The generosity of local organizations and individual donors make three summer programs available: Summer College, open to suburban high school students and SCSD students; the Internship Program for city high school students in the Career and Technical Education (CTE) program; and the Job Shadowing Program, for SCSD high schoolers enrolled at the Institute of Technology at Syracuse Central.

Syracuse Schools, University Partnership
SCSD Superintendent Anthony Davis applauds the partnership between the city school district and the University. “We are truly grateful to the Syracuse University community for its steadfast support of our SCSD students. Our students enjoy countless opportunities and experiences in partnership with the University that benefit them in so many ways,” he said. “These experiences help our students become more confident in their abilities and of the career paths they hope to pursue.”

As Cydney’s interactions with the Syracuse City School District have expanded, she often reflects on how fortunate she was to have Vivienne and Sidney Johnson as her parents. “I am so pleased to have the opportunity through Syracuse University to help make a difference in a young person’s life, the way my parents did for me,” she says. “The SCSD students are our future, and we owe it to them to offer mentorship and guidance.”

Legacy for a Namesake
Cydney is proud of her father’s legacy in the Syracuse City schools. Named in his honor, the Sidney Johnson Vocational Center offers impactful non-traditional educational opportunities, such as adult workplace education and GED programs.

The well-known educator and administrator reflects on the bond she continues to share with her late father. Both are Syracuse University alumni at the undergraduate and graduate levels, and she carries on his educational mission in the Syracuse community. Cydney also bears his name – forgetting how long ago she was known as “Cindy.”

Leadership and Life: Lessons from My Mother
Asked about her personal leadership style or philosophy, Cydney Johnson doesn’t invoke the latest so-called gurus or trends. Instead, she grows quiet and thoughtful. After some time, she names three women she admires: Candace Campbell Jackson, senior vice president and chief of staff to Chancellor Kent Syverud at Syracuse University; Anna Mae Williams, a community activist from Syracuse’s westside; and Kristina Johnson (no relation), former SUNY Chancellor.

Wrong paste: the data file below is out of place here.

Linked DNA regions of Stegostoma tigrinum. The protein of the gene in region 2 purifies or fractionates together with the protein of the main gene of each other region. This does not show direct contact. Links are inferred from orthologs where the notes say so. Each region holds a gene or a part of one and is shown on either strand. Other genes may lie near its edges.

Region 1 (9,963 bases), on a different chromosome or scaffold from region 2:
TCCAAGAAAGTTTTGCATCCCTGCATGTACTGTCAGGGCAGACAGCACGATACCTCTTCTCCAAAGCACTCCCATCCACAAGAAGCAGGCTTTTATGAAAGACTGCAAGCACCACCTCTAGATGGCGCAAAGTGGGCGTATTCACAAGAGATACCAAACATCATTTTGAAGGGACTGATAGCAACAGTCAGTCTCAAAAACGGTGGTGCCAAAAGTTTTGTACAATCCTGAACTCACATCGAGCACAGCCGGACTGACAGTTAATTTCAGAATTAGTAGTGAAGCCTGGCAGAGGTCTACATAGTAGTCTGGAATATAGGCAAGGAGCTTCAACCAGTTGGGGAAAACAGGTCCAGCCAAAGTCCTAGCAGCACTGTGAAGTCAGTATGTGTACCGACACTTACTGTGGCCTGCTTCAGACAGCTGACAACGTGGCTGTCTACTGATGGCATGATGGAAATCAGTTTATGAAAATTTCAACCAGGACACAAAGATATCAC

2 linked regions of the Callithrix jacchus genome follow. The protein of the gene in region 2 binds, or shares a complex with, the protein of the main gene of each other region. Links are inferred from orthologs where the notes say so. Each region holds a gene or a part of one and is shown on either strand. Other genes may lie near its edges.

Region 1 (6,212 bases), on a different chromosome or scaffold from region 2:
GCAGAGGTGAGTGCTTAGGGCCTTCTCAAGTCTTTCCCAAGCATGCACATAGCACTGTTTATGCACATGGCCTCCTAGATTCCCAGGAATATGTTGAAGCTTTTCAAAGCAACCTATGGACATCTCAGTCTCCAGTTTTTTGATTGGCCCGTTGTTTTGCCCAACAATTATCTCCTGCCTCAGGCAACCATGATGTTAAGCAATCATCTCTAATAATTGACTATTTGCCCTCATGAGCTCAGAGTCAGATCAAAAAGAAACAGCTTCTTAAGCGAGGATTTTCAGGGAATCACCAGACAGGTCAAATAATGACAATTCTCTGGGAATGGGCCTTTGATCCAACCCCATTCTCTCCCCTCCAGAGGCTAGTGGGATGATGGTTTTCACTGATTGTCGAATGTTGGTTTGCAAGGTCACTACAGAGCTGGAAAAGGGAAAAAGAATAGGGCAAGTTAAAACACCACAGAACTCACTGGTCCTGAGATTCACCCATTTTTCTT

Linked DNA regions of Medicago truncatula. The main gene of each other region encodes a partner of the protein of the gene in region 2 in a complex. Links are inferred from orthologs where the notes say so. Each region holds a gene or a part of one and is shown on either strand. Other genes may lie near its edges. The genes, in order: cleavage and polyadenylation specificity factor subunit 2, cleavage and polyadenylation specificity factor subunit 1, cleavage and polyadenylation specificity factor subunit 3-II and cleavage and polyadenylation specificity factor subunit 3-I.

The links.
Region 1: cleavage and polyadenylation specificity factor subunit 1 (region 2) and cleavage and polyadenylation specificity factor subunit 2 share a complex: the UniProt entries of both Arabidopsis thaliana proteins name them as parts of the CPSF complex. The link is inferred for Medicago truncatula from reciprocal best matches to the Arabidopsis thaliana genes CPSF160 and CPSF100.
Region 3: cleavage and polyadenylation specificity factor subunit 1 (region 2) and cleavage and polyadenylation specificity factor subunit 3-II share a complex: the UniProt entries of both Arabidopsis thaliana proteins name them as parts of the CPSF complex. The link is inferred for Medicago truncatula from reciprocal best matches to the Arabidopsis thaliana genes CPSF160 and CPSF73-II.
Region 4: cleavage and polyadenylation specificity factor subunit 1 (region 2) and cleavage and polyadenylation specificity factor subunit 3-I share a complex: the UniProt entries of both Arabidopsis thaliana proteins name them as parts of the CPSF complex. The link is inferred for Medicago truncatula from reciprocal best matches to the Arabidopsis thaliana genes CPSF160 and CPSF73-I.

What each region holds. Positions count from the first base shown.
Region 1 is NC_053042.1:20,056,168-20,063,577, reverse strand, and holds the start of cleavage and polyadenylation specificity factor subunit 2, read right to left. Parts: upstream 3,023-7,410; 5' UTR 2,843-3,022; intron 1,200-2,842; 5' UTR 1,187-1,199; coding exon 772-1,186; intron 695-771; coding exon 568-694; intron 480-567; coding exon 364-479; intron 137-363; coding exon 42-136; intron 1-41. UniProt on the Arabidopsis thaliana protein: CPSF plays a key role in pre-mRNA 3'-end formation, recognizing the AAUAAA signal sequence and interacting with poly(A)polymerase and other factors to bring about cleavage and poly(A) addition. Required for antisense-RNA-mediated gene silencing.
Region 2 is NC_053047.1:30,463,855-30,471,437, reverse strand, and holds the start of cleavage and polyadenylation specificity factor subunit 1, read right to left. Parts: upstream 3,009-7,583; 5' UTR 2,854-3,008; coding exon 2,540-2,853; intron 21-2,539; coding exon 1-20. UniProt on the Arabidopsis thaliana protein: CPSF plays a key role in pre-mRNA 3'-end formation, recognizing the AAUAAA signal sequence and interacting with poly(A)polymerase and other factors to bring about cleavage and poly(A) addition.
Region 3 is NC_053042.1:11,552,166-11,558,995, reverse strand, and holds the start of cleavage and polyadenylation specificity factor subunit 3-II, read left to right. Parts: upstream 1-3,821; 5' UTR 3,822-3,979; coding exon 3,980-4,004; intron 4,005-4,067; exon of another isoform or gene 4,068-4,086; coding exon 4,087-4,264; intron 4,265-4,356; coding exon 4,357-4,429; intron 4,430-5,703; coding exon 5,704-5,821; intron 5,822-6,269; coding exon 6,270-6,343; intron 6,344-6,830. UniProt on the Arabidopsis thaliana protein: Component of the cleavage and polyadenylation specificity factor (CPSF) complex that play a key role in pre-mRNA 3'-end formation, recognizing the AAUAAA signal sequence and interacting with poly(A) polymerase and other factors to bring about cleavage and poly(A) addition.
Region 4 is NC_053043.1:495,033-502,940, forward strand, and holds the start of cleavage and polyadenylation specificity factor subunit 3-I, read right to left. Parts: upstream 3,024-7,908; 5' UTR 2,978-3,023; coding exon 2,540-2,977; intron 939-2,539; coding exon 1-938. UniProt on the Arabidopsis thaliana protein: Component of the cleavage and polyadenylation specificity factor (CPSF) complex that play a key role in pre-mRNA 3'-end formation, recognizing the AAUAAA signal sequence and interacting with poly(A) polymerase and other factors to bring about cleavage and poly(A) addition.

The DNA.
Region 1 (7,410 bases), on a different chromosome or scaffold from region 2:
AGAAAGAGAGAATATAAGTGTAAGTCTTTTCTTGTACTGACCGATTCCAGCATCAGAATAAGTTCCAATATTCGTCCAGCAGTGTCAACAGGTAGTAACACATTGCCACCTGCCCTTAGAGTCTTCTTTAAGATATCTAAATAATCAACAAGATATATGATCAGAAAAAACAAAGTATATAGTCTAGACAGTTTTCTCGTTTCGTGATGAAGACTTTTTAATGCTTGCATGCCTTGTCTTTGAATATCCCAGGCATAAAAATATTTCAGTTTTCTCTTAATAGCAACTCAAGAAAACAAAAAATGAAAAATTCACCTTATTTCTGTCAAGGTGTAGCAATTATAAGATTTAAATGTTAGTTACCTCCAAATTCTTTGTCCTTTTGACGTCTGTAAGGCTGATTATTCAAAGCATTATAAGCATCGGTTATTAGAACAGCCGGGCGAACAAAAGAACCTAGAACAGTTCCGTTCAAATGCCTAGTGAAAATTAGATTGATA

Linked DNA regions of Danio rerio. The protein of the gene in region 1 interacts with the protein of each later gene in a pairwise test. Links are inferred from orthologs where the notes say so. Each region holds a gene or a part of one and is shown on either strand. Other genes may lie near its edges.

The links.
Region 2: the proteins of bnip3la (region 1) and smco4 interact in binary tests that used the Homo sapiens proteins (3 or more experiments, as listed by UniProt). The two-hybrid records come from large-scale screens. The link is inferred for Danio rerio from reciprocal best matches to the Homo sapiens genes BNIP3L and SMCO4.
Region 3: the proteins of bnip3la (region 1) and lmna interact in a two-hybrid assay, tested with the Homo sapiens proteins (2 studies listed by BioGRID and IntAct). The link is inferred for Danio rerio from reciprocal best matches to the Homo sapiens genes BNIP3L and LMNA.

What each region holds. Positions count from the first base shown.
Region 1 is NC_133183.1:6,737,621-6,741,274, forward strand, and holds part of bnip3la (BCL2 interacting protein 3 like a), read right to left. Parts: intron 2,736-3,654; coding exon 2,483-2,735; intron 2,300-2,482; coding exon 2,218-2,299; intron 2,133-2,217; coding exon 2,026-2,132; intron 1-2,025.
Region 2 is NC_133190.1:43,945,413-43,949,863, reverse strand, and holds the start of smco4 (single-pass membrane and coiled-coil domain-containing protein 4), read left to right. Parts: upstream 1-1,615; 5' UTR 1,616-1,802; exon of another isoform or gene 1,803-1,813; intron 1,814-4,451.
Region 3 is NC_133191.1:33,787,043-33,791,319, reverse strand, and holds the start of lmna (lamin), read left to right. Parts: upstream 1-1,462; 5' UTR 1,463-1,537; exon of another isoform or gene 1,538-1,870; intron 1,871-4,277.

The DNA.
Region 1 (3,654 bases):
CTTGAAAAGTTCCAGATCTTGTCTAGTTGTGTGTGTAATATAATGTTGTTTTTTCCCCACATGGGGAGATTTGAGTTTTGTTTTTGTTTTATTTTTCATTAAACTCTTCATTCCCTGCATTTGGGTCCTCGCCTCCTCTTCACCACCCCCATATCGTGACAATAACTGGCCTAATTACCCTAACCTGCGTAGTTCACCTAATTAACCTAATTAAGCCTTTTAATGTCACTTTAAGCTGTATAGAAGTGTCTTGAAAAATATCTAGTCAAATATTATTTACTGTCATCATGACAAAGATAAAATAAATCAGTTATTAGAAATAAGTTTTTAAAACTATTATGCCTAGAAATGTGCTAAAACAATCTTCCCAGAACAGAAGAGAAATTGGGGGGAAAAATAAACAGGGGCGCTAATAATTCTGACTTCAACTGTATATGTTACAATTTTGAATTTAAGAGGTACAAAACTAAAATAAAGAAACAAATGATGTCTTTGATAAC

Then Cydney begins to laugh and shares a story about her first job in retail at a large department store in Philadelphia, where she learned an important lesson about not judging others. Her position was in Foundations (women’s undergarments), working for manager Eva McCoy. “I figured they’d assigned me there because I was new and hers was a sleeper department,” says Cydney.

The grandmother figure, Eva, was in fact, the store’s leading buyer with the consistently highest sales performance record. Not only was Eva an exceptional professional achiever, but she was also compassionate. “She knew I was away from home at the holidays and allowed me to be off work to be with my family on the day after Thanksgiving, the busiest shopping day of the year,” Cydney recalls. “When I protested, she insisted I be with my parents. I’ll never forget her kindness.”

Finally, with a soft voice and smile, Cydney added that she was most influenced by her mother. While she wouldn’t call them leadership skills in today’s terms, Cydney referred to her mom’s words and deeds as life lessons:

Practice humility, saying to tell yourself, “I’m not so special.”
Be respectful of all people. Listen.
Practice gratitude: appreciate what you have.
Try to be patient: with yourself, with others, with situations.
Be persistent, but be nice while doing so.
Take time out to enjoy life through relationships and hobbies. (Cydney enjoys gardening, feeling working with the soil and cultivating growth is very rewarding.)
Keep learning. Cydney’s mother took up learning to play the guitar when she was 82 and continued until she passed away at 90. Cydney has followed in her footsteps, taking weekly lessons. She feels learning a new skill helps with creativity and patience.